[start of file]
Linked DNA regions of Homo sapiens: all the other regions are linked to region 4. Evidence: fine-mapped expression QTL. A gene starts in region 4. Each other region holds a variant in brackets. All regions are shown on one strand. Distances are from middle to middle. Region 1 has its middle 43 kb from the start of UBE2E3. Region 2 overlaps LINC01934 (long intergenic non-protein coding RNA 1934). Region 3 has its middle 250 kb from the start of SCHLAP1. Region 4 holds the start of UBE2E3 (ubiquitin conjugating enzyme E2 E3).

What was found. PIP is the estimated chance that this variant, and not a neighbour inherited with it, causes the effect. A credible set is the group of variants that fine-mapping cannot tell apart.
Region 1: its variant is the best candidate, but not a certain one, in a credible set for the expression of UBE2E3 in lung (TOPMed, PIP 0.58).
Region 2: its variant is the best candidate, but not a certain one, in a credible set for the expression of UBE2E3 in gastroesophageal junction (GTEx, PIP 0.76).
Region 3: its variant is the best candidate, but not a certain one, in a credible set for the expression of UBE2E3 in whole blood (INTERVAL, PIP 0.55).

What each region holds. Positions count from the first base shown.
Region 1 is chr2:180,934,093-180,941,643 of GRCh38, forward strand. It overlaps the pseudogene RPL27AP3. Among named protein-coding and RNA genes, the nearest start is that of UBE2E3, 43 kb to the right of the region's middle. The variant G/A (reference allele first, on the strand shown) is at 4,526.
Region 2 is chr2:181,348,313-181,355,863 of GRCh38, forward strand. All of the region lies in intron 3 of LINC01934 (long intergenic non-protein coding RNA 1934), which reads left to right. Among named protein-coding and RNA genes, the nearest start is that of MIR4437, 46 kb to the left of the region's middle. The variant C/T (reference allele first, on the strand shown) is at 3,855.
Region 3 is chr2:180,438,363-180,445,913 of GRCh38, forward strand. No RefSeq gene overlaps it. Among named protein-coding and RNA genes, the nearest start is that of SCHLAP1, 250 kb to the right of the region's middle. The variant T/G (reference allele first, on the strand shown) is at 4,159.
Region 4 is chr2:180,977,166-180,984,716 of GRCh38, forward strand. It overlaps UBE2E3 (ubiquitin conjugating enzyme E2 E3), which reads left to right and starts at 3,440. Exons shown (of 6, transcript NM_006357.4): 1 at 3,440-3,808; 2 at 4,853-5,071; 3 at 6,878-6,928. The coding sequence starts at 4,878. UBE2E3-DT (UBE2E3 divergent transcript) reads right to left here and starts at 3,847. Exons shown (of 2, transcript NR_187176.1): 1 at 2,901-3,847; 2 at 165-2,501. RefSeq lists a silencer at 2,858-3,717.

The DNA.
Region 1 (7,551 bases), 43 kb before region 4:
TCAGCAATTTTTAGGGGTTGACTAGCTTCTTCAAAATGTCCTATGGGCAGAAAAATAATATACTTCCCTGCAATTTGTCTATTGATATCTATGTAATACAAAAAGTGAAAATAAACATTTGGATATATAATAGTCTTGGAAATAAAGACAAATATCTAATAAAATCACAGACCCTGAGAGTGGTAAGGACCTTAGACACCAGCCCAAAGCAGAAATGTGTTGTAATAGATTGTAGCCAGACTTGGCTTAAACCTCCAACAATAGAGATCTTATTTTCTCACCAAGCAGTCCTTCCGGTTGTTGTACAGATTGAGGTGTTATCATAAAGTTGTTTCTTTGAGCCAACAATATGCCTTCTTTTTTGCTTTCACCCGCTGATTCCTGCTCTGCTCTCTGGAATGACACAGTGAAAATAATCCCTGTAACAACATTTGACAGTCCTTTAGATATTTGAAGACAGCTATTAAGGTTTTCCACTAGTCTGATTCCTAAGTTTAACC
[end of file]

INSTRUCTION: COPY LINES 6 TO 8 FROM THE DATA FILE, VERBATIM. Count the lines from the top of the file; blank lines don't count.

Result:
What each region holds. Positions count from the first base shown.
Region 1 is chr2:180,934,093-180,941,643 of GRCh38, forward strand. It overlaps the pseudogene RPL27AP3. Among named protein-coding and RNA genes, the nearest start is that of UBE2E3, 43 kb to the right of the region's middle. The variant G/A (reference allele first, on the strand shown) is at 4,526.
Region 2 is chr2:181,348,313-181,355,863 of GRCh38, forward strand. All of the region lies in intron 3 of LINC01934 (long intergenic non-protein coding RNA 1934), which reads left to right. Among named protein-coding and RNA genes, the nearest start is that of MIR4437, 46 kb to the left of the region's middle. The variant C/T (reference allele first, on the strand shown) is at 3,855.